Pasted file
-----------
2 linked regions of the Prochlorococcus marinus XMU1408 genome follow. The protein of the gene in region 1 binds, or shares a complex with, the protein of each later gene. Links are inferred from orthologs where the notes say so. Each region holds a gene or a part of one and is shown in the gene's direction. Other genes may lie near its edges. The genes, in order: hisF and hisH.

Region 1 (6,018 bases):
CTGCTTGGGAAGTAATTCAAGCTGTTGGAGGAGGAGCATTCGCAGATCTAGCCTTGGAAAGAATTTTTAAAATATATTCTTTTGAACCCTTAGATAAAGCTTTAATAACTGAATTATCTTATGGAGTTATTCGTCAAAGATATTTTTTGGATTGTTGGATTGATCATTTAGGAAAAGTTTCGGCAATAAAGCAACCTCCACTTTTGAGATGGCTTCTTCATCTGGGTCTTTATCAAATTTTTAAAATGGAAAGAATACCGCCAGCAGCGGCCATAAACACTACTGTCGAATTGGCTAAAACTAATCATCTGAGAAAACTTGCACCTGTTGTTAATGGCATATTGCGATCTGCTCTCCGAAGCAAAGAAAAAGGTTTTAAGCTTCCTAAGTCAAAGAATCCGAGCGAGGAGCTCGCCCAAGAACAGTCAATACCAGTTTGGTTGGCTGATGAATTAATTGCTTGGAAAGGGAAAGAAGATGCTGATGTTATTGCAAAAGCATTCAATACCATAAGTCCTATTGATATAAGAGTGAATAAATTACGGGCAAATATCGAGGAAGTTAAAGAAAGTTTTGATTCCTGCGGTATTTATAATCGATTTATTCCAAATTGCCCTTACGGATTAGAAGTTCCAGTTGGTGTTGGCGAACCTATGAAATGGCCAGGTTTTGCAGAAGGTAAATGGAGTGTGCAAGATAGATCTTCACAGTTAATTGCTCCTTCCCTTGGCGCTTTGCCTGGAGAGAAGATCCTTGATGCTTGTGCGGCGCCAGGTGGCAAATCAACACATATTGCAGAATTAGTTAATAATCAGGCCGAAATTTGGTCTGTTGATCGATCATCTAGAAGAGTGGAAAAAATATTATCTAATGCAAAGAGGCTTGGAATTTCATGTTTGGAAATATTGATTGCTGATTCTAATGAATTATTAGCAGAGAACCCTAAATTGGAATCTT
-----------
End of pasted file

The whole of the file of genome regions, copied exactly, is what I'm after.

2 linked regions of the Prochlorococcus marinus XMU1408 genome follow. The protein of the gene in region 1 binds, or shares a complex with, the protein of each later gene. Links are inferred from orthologs where the notes say so. Each region holds a gene or a part of one and is shown in the gene's direction. Other genes may lie near its edges. The genes, in order: hisF and hisH.

Region 1 (6,018 bases):
CTGCTTGGGAAGTAATTCAAGCTGTTGGAGGAGGAGCATTCGCAGATCTAGCCTTGGAAAGAATTTTTAAAATATATTCTTTTGAACCCTTAGATAAAGCTTTAATAACTGAATTATCTTATGGAGTTATTCGTCAAAGATATTTTTTGGATTGTTGGATTGATCATTTAGGAAAAGTTTCGGCAATAAAGCAACCTCCACTTTTGAGATGGCTTCTTCATCTGGGTCTTTATCAAATTTTTAAAATGGAAAGAATACCGCCAGCAGCGGCCATAAACACTACTGTCGAATTGGCTAAAACTAATCATCTGAGAAAACTTGCACCTGTTGTTAATGGCATATTGCGATCTGCTCTCCGAAGCAAAGAAAAAGGTTTTAAGCTTCCTAAGTCAAAGAATCCGAGCGAGGAGCTCGCCCAAGAACAGTCAATACCAGTTTGGTTGGCTGATGAATTAATTGCTTGGAAAGGGAAAGAAGATGCTGATGTTATTGCAAAAGCATTCAATACCATAAGTCCTATTGATATAAGAGTGAATAAATTACGGGCAAATATCGAGGAAGTTAAAGAAAGTTTTGATTCCTGCGGTATTTATAATCGATTTATTCCAAATTGCCCTTACGGATTAGAAGTTCCAGTTGGTGTTGGCGAACCTATGAAATGGCCAGGTTTTGCAGAAGGTAAATGGAGTGTGCAAGATAGATCTTCACAGTTAATTGCTCCTTCCCTTGGCGCTTTGCCTGGAGAGAAGATCCTTGATGCTTGTGCGGCGCCAGGTGGCAAATCAACACATATTGCAGAATTAGTTAATAATCAGGCCGAAATTTGGTCTGTTGATCGATCATCTAGAAGAGTGGAAAAAATATTATCTAATGCAAAGAGGCTTGGAATTTCATGTTTGGAAATATTGATTGCTGATTCTAATGAATTATTAGCAGAGAACCCTAAATTGGAATCTT